Tourism dollars lost at local businesses after delayed reopening
Local businesses are playing catch up this year, especially for summer tourism dollars, following a delayed reopening in Waterloo Region.
The area moved into Step 2 on Monday.
Explore Waterloo Region CEO Minto Schneider said many businesses weren't happy about the decision to delay Step 2 locally due to the spread of the Delta variant. However, she said they recognize it was needed to get case counts under control and increase vaccination rates.
"I think people are going to be cautious going out anywhere initially anyway, but at least they will be able to make plans, they will be able to book plans," she said.
Even though Waterloo Region is a Delta variant hot spot, Schneider doesn't think that will keep day trippers away from the area. Instead, she believes businesses will focus on promoting tourism after a delayed start to the summer season.
"They've probably lost five, six weeks of revenue-producing time where they would be able to put aside the revenues to last them through the winter season," she said. "So, that's the big thing, opening sooner, as in going into Step 3 with the rest of the province, was very welcome news."
At the St. Jacobs Farmers' Market, a popular spot for shoppers and day-trippers, local vendors are happy to be back in business.
"They're actively playing catch up," said Megan Malcolmson, the market's manager. "We have some vendors where their first day open since March was today and they are very excited to be open."
"I think it's hurt a lot of small local businesses, that just shows by even not as many vendors here, but it would be a stigma to not come down here," said Goderich resident Tracy Van Diepen, who was shopping at the market on Tuesday. "We didn't really know what to expect."
On Tuesday, public health officials confirmed Waterloo Region will move into Step 3 with the rest of Ontario on Friday at 12:01 a.m.
Staff at The Museum in Kitchener are busy preparing to welcome back visitors on Friday after being closed since the fall.
"The summer tourism season is our biggest season by far and those eight to 10 weeks in a given summer will drive 40 to 50 per cent of our revenue," said David Marskell, The Museum's chief executive. "As this has dragged on, it's certainly started to impact our bottom line. Our yearly fiscal has just begun July 1st so we are ready to go."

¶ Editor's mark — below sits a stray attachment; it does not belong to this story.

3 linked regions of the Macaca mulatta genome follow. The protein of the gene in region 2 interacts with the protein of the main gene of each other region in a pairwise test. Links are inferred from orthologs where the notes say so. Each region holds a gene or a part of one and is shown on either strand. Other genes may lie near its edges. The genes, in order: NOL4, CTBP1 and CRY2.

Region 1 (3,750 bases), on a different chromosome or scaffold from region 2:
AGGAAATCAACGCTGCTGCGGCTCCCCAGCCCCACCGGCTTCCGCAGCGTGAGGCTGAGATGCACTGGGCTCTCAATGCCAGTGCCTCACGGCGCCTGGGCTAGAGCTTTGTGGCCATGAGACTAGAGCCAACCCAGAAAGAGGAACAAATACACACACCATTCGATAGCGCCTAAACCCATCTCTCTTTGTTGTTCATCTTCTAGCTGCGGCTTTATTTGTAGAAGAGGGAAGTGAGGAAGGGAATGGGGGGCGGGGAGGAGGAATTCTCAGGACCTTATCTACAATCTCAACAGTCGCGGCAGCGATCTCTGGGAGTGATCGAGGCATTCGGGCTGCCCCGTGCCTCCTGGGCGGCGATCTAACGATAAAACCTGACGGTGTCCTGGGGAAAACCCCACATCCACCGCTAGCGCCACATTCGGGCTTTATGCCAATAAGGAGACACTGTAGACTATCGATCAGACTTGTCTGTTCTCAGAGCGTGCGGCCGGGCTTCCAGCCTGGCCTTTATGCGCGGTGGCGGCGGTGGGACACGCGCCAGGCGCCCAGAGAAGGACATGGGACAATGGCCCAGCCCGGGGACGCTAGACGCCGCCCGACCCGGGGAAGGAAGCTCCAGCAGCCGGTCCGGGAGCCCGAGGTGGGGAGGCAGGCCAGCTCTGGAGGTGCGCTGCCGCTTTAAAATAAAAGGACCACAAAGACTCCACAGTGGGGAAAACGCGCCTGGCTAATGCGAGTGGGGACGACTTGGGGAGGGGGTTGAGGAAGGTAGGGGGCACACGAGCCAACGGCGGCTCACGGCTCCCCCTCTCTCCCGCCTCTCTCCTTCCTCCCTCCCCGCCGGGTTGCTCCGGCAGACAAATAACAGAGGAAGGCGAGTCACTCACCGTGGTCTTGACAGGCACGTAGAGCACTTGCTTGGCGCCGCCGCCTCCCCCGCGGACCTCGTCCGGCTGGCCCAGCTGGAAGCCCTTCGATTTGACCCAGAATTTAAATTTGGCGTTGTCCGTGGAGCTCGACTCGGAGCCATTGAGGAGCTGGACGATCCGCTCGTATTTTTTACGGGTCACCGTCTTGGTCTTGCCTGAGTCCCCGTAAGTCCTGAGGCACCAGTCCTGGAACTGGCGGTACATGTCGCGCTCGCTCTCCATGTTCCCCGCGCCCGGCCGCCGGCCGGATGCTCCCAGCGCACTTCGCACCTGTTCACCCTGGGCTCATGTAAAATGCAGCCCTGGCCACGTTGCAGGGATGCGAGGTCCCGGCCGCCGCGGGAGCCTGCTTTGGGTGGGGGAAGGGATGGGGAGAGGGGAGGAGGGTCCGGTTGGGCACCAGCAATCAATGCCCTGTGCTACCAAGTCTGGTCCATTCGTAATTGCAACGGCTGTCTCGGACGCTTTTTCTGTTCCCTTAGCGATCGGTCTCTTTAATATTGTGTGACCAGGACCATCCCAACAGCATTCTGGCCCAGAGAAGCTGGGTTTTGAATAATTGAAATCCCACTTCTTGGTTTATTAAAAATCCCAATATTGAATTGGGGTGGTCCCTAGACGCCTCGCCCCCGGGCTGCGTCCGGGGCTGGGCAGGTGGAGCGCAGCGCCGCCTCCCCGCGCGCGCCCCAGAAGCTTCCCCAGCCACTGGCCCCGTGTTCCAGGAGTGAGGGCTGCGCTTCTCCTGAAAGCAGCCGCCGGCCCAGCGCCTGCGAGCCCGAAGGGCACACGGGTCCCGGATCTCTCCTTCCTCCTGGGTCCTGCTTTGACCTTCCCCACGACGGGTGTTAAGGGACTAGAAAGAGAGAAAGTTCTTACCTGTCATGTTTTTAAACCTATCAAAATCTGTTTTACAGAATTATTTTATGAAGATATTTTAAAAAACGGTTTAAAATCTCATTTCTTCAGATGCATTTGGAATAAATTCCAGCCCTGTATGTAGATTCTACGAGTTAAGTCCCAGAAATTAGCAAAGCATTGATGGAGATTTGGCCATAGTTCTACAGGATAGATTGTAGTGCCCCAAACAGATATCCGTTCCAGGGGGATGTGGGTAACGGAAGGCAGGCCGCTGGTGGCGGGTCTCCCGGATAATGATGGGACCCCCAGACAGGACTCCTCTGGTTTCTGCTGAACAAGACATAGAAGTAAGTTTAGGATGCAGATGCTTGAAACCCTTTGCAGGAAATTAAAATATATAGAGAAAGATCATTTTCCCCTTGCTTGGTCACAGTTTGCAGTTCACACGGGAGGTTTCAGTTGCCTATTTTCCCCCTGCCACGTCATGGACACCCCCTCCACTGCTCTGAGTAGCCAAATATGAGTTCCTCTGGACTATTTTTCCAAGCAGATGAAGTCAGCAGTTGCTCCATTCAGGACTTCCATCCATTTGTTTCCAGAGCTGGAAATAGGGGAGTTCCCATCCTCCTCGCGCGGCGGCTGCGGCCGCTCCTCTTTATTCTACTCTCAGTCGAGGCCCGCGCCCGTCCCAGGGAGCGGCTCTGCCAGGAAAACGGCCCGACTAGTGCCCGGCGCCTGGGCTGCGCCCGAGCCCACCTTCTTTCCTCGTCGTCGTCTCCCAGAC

Here's what will be allowed as of Friday at 12:01 a.m.:
- Social gatherings and public events are capped at 25 people indoors and 100 people outdoors
- Indoor religious services or ceremonies are limited to the number of people able to maintain two metres of physical distancing.
- Retail and indoor and outdoor dining will be limited to the number of people able to maintain two metres of physical distancing
- Dance floors can operate as long as people can maintain two metres of physical distancing, with a maximum capacity of 50 per cent indoors and outdoors
- Personal care services can operate at reduced capacity, as long as clients and staff can maintain two metres of physical distancing. They will also be able to offer services requiring the removal of a mask
- Sports and recreation facilities can reopen with capacity limited to 50 per cent indoors. Spectators are limited to 50 per cent of indoor seating capacity, up to 1,000 people and 50 per cent of outdoor seating capacity, up to 10,000 people
- Sports can operate with restrictions on contact
- Cinemas, museums, galleries, aquariums, zoos, science centres, landmarks, historic sites, outdoor amusement parks, water parks, and gardens will be permitted to operate with capacity limited to 50 per cent indoors and 50 per cent outdoors, with additional restrictions
- Casinos can reopen at 50 per cent capacity
- Strip clubs can operate with a limited capacity allowing for two metres of physical distancing
With files from CTV Toronto.